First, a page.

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"Scrap the farcical 'new official credit card APR examples'" blog discussion

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This is the discussion to link on the back of Martin's blog. Please read the blog first, as this discussion follows it.




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  • cse
    cse Posts: 168 Forumite
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    I think you're getting APR and interest rate confused. "If you borrow £2,000 at 18.9% APR and make the minimum payments it’ll cost you £340 interest in the first year..." doesn't make any sense, as APR by definition includes annual fees. Substitute 'annual compund interest rate' for APR in that sentence and you have some useful information

    APR is a blunt implement to enable price comparisons between different cards. I would argue that the problem is not that annual fees are included, but that the likes of 0% intro periods and cashback - both of which make a huge difference to the cost of running a credit card - are not

    If anything your proposed wording sounds more suitable as a replacement for the meaningless Total Cost of Credit figures that appear in every credit agreement
  • JimmyTheWig
    JimmyTheWig Posts: 12,199 Forumite
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    I think cards without fees shouldn't have to add anything else than they have previously been doing.
    Cards with fees should have to give example APRs based on 3 different spend amounts. Customers can then choose the amount of borrowing most like their own and compare like with like (i.e. what APR is good for) between different cards.

    I also think that if they're doing it over a year then it should probably involve paying off the full amount in a year. Again this is only relevant where there is a fee, otherwise 7.9% is still 7.9% whatever you owe.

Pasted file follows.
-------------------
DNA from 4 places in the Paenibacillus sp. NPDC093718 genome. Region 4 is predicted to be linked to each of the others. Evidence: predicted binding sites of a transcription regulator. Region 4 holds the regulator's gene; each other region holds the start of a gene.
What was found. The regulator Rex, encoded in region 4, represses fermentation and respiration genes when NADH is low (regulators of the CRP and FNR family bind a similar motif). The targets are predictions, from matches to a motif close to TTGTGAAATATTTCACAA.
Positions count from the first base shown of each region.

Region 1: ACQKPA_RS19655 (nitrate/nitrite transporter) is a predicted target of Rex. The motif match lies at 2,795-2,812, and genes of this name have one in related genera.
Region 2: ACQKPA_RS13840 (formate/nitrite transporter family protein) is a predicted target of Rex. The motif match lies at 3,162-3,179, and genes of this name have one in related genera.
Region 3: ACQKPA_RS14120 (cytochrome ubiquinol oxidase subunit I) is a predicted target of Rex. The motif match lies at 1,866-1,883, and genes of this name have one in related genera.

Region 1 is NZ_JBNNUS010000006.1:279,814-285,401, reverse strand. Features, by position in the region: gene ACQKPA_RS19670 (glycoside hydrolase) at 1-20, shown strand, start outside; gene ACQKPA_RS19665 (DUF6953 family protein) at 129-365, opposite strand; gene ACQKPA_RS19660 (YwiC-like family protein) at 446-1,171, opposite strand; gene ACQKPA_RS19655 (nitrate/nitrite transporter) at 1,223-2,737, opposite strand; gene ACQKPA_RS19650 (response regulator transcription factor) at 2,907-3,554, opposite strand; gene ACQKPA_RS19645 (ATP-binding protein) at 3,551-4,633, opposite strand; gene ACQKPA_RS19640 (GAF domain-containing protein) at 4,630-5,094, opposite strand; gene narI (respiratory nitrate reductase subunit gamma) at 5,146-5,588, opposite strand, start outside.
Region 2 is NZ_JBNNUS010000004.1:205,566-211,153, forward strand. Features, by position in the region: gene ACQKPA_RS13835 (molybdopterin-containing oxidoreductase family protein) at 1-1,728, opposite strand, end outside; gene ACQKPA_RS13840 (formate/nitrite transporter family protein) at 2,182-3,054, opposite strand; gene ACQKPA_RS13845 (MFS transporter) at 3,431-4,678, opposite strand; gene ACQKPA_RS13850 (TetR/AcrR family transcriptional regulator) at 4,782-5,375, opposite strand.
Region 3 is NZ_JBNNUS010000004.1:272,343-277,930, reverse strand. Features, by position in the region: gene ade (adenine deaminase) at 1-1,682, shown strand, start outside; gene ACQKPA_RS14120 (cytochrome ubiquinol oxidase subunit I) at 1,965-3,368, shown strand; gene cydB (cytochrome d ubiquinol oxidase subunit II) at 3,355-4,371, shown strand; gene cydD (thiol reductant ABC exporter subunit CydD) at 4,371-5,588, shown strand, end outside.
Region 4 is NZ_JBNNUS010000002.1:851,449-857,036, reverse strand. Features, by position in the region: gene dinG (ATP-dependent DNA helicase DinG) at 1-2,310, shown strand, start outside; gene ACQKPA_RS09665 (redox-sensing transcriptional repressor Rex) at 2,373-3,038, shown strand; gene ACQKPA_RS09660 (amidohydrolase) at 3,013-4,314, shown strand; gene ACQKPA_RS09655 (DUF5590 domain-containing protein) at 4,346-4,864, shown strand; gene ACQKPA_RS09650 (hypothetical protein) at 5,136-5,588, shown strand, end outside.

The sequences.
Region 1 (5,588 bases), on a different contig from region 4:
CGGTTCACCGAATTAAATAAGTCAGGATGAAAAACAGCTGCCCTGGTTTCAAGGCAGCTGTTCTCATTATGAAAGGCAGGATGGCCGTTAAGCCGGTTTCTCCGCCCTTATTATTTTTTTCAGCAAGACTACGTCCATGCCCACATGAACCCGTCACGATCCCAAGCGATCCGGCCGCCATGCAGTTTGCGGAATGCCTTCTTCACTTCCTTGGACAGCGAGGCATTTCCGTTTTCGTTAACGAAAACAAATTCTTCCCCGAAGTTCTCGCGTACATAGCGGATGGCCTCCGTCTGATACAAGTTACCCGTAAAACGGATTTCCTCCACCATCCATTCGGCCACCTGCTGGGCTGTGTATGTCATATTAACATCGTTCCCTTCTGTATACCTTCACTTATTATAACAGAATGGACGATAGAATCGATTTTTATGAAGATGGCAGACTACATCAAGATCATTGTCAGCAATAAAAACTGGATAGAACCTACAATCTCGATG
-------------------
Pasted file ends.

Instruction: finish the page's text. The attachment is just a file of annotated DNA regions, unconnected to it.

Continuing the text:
• cse
    cse Posts: 168 Forumite
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    Basically - mortgages have a 'total cost for comparison' figure which takes into account arrangement fees, length and level of introductory rate, and SVR that it reverts to afterwards. I think that works pretty well

    APR tries to do the same thing for credit cards, but the problem is everyone uses credit cards in different ways. They borrow different amounts and pay back over different periods, so the set of assumptions used to come up with a single APR figure is always only going to be truly 'representative' in a tiny number of cases

    I'm just not sure that adding more figures is the best way to reduce confusion, and I'm not sure that APR is necessarily the right target in this case
  • Frankl
    Frankl Posts: 12 Forumite
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    I recently applied for a Halifax Clarity Credit Card. The rate was shown as 12.9% (representative).
    The offer I was given was 19.9%. This makes the advertised "Representative" rate completely meaningless as it doesn't relate to the true rate.
    As I see it any card operator could offer a representative rate of 0% purely to obtain interest and then offer whatever rate that they deem fit once you have applied.
    :mad:
  • cse
    cse Posts: 168 Forumite
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    Frankl wrote: »
    I recently applied for a Halifax Clarity Credit Card. The rate was shown as 12.9% (representative).
    The offer I was given was 19.9%. This makes the advertised "Representative" rate completely meaningless as it doesn't relate to the true rate.
    As I see it any card operator could offer a representative rate of 0% purely to obtain interest and then offer whatever rate that they deem fit once you have applied.
    :mad:

    Different issue - there is a requirement that 50% of people who are accepted for the card get the advertised 'representative' rate (down from 66% pre-CCD). So the hypothetical issuer in the example would have to offer 0% to at least half of their new custom
  • MSE_Martin
    MSE_Martin Posts: 8,272 Money Saving Expert
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    cse wrote: »
    I think you're getting APR and interest rate confused. "If you borrow £2,000 at 18.9% APR and make the minimum payments it’ll cost you £340 interest in the first year..." doesn't make any sense, as APR by definition includes annual fees. Substitute 'annual compund interest rate' for APR in that sentence and you have some useful information

    APR is a blunt implement to enable price comparisons between different cards. I would argue that the problem is not that annual fees are included, but that the likes of 0% intro periods and cashback - both of which make a huge difference to the cost of running a credit card - are not